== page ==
Recently I set up two SCCM OSD Distribution Point, one is booting up well, but the other one has issues with WDS, the error message is “An error occurred while trying to initialize provider WDSMDMGR from C:\Windows\system32\wdsmdmgr.dll. Windows Deployment Services server will be shutdown. Error Information: 0x3”


Quite typical error from my another DP, here is the easy fix:

  1. Disable PXE / wait until WDS is uninstalled
  2. Delete C:\Windows\Temp\*.*
  3. Delete D:\RemoteInstall
  4. Reboot
  5. Add PXE support on the DP (WDS install automatically)
  6. Reboot


How to Delete Hiden Drivers for SCCM OSD Imaging

I have to use an existing image to make the SCCM OSD image disk…even though I uninstalled all those drivers inside “Program and Features”, there are still some hiden drivers inside the system.

It didn’t help if you delete them from “Device Manager”.

Here we can use this command line tool to uninstall the hiden drivers:


To list all the drivers inside a system:

pnputil.exe -e

To delete a driver:

pnputil.exe -d Oem#.inf

However when I tried to delete them, there are some very stubborn drivers, such as  the Intel graphic card drivers…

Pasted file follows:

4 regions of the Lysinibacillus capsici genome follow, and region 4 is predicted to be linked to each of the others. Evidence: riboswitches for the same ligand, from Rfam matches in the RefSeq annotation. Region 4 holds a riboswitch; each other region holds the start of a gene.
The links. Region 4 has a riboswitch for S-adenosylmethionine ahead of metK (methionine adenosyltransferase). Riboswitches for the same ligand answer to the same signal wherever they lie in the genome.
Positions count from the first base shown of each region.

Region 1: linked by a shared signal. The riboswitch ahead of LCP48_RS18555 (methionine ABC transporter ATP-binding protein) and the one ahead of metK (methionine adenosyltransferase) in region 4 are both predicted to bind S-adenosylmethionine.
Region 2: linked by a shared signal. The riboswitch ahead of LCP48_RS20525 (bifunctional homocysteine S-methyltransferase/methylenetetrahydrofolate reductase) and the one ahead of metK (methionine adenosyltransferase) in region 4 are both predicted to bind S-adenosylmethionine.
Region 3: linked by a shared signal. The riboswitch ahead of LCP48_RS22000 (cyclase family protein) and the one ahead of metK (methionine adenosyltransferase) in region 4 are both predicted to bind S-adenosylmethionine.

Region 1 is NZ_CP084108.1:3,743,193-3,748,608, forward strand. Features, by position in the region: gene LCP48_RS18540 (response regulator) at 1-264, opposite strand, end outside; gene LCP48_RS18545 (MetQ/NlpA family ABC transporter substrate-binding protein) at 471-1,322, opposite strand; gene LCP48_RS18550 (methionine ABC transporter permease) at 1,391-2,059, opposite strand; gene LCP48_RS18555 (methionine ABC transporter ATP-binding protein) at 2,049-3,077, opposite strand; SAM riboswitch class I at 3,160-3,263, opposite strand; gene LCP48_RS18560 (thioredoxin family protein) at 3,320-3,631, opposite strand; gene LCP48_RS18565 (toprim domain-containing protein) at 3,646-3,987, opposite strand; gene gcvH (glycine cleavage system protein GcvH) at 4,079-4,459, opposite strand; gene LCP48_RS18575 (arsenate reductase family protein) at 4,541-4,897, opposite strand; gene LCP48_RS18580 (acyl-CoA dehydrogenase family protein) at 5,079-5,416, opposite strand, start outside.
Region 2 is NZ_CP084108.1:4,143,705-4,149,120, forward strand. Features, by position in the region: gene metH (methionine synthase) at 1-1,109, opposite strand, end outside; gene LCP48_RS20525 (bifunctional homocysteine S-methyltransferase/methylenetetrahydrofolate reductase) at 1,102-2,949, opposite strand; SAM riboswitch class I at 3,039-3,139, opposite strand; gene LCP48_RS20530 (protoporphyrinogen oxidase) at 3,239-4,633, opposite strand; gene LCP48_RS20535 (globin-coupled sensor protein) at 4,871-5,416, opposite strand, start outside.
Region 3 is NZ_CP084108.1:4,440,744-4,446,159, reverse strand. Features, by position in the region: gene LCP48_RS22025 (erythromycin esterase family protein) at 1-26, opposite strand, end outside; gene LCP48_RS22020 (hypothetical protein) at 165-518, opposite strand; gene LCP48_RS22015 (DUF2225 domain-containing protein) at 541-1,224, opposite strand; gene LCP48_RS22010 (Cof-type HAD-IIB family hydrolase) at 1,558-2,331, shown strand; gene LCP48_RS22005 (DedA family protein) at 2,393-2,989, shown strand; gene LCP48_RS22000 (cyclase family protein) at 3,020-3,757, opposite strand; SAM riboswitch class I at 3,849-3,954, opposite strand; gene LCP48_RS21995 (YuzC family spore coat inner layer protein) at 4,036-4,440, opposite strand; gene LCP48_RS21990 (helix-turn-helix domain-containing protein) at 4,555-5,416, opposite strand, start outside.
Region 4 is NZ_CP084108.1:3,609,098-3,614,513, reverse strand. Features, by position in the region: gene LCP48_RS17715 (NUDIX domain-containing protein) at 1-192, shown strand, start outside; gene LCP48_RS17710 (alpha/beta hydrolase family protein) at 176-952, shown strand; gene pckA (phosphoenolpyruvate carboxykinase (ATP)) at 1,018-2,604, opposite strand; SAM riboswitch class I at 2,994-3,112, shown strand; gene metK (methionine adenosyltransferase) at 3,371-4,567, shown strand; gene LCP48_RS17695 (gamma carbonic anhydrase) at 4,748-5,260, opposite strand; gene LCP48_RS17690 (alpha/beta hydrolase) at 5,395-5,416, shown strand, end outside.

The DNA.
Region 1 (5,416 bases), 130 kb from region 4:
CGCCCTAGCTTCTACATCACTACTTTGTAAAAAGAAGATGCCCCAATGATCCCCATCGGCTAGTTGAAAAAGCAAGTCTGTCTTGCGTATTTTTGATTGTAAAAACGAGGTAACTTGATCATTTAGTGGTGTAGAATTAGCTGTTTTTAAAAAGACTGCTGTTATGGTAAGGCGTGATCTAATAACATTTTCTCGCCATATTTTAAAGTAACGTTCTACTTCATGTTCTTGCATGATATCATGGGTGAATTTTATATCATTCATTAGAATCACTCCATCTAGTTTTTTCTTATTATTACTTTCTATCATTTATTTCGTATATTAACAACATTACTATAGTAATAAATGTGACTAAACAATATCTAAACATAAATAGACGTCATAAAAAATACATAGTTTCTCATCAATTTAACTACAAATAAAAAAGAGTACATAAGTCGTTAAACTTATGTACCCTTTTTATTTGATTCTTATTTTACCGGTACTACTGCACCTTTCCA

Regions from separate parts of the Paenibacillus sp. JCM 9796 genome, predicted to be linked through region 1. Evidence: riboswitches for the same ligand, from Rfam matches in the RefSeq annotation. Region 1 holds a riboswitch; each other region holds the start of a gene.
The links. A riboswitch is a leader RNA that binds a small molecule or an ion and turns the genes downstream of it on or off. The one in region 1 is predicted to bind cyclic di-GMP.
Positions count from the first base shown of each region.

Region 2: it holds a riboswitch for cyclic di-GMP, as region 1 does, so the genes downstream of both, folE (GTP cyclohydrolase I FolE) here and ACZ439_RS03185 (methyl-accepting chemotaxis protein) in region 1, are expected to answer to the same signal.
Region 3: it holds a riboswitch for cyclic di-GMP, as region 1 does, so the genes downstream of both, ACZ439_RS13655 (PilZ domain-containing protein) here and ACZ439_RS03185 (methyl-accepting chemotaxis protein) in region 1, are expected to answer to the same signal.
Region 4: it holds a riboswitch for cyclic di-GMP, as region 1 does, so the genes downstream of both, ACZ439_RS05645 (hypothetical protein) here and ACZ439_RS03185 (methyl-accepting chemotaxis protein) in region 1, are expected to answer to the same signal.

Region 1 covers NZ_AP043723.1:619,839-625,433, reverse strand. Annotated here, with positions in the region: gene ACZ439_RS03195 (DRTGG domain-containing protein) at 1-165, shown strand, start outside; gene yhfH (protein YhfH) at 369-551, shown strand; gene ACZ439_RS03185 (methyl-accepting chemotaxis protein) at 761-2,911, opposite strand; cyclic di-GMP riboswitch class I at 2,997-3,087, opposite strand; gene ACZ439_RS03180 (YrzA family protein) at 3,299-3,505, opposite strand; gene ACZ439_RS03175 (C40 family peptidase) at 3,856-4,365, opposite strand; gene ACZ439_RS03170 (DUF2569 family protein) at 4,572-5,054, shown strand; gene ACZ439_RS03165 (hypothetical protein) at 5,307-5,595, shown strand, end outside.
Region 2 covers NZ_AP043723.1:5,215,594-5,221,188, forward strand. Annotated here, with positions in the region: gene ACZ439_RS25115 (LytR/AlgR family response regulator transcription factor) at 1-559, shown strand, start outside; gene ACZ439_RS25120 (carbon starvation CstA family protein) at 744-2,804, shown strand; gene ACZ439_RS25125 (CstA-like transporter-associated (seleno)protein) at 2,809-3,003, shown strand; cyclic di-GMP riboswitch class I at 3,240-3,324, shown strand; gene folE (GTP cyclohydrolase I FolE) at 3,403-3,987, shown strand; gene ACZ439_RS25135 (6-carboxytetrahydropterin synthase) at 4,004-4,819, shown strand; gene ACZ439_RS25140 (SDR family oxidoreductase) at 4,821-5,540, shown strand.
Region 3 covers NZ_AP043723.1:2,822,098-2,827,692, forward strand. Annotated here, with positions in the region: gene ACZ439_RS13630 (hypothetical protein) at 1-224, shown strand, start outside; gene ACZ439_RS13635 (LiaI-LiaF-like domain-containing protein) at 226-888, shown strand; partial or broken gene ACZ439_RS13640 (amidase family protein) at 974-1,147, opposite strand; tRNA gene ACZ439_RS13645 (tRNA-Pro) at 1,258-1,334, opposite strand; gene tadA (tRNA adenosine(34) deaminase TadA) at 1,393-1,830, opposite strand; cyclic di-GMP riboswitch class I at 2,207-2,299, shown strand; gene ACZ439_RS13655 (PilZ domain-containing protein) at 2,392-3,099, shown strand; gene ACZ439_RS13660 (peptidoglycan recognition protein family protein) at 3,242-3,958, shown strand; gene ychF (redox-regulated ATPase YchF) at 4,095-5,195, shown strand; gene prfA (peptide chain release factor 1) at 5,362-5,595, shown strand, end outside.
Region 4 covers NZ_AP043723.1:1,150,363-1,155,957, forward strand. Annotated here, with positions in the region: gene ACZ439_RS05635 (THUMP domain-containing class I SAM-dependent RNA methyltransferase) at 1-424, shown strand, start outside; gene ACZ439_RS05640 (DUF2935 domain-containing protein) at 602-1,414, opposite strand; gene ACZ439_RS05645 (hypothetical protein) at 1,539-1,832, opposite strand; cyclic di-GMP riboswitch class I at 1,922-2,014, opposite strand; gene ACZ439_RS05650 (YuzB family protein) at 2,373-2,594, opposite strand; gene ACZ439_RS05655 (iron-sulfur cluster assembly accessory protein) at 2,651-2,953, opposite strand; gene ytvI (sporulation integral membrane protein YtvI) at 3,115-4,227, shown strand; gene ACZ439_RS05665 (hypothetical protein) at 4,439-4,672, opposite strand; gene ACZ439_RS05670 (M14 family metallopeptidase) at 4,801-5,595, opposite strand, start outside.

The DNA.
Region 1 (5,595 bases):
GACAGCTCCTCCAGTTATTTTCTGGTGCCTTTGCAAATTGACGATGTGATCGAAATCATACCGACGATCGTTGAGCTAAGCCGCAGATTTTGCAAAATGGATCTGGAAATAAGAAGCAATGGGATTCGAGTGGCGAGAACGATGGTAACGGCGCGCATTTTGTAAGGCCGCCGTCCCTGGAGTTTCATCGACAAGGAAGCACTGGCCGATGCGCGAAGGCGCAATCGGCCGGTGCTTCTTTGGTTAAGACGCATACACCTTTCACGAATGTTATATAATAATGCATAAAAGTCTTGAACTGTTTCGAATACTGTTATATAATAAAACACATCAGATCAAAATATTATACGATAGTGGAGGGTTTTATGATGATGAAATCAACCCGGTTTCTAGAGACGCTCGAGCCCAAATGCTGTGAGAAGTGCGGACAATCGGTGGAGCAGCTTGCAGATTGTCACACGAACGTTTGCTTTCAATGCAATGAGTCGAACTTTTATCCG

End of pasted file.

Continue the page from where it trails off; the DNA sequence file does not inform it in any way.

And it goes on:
You will get “deleting the driver package failed” message…


At this time, you can use this super good tool called driver store explorer, use the force delete function, and you get all your hiden drivers cleaned. and now you are ready for a clean SCCM OSD image 🙂

sccm osd image pnputil

Here is the link to download Driver Store Explorer:


WIM GUI Mount Tools

sometimes we need an easy WIM file mount tools in GUI…

I found out these two are quite good:






How to use same network adapter for SCCM OSD purpose?

first just need to find out the mac address of your network adapter, then go to the register of your sccm server:



Find the key of ExcludeMACAddress,


and now add the mac address of your network adapter in this key 🙂

SCCM UEFI OSD for Surface Pro 3

Update : this method only worked a few months, and later we had issues booting up.

After talking to Microsoft, the best way to do OSD is using IP Helpers. Point the OSD DP server to the IP range you want.




Surface pro 3 only supports UEFI OSD boot, so unfortunately the regular SCCM BIOS OSD boot didn’t work.

Here is the config you need to setup both UEFI & BIOS boot for SCCM OSD:


For the settings, first need to set two different vender classes,

For UEFI 64 bit machines, vender class is PXEClient:Arch:00007

DHCP 060: PXEClient

DHCP 066: your PXE server address

DHCP 067: smsboot\x64\wdsmgfw.efi


For BIOS 86& 64 machines, vender class is PXEClient:Arch:00000

DHCP 066: your PXE server address

DHCP 067: smsboot\x64\wdsnbp.com


here is a great video on how to set it up on your windows DHCP server:

How to Setup PXE Server for SCCM OSD

Here are some notes from our Microsoft SCCM trainer a few months ago, really helpful on setting up PXE Server.

How to set up Option 66 & Option 67 on the DHCP Server


  • Open DHCP management console (dhcpmgmt.msc)
  • Add the server with the subnet you want to configure (i.e. dc01, dc02, etc.)
  • Expand IPv4
  • Expand the IP Scope you want to edit for PXE (i.e.
  • Right-Click Scope Options
  • Click Configure Options